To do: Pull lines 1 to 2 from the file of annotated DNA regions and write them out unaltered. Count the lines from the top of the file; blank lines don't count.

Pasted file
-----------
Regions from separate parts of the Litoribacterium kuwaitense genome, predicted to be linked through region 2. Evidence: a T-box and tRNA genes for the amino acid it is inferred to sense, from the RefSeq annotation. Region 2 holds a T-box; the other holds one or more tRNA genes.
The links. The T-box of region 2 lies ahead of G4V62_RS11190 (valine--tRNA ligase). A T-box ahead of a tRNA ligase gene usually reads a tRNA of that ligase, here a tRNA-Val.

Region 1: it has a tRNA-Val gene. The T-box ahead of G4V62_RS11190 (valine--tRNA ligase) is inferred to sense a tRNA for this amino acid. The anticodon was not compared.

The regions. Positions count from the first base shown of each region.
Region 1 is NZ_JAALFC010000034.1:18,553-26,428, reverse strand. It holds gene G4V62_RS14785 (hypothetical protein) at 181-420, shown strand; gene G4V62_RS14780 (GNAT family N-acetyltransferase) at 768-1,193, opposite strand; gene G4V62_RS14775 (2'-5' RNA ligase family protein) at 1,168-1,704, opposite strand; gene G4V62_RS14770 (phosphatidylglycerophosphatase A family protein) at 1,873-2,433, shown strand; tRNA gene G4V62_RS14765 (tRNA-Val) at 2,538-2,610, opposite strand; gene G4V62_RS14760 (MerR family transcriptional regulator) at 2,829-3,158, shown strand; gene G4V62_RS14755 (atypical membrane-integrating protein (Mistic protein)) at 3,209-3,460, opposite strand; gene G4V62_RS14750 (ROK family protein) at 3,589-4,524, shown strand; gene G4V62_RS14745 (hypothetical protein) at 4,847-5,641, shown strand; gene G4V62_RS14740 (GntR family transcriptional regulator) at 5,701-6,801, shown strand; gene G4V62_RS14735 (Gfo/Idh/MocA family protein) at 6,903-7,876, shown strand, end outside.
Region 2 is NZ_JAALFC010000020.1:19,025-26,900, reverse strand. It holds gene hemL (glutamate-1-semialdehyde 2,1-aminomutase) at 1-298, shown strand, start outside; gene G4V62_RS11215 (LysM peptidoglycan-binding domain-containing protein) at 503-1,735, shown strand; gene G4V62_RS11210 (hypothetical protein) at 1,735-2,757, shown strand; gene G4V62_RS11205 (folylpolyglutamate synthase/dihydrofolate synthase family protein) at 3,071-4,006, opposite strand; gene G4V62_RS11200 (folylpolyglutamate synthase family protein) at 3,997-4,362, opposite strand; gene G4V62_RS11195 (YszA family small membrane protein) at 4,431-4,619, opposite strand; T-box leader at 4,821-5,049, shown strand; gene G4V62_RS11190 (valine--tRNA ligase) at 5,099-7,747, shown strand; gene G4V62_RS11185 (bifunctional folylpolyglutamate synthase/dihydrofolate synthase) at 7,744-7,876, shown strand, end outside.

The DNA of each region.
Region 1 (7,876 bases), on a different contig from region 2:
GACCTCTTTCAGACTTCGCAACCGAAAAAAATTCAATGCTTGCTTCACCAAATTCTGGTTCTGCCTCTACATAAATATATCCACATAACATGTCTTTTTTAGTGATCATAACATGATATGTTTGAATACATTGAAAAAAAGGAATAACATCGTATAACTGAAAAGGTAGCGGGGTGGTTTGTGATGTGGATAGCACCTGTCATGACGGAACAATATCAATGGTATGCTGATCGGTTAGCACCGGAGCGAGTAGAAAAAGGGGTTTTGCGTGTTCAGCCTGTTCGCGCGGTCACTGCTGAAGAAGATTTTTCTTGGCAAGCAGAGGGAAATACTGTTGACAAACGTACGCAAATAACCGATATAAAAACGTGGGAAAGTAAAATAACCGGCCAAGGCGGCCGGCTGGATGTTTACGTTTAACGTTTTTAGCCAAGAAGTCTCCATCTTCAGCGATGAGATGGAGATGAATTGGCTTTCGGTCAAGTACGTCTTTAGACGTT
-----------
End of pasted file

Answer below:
Regions from separate parts of the Litoribacterium kuwaitense genome, predicted to be linked through region 2. Evidence: a T-box and tRNA genes for the amino acid it is inferred to sense, from the RefSeq annotation. Region 2 holds a T-box; the other holds one or more tRNA genes.
The links. The T-box of region 2 lies ahead of G4V62_RS11190 (valine--tRNA ligase). A T-box ahead of a tRNA ligase gene usually reads a tRNA of that ligase, here a tRNA-Val.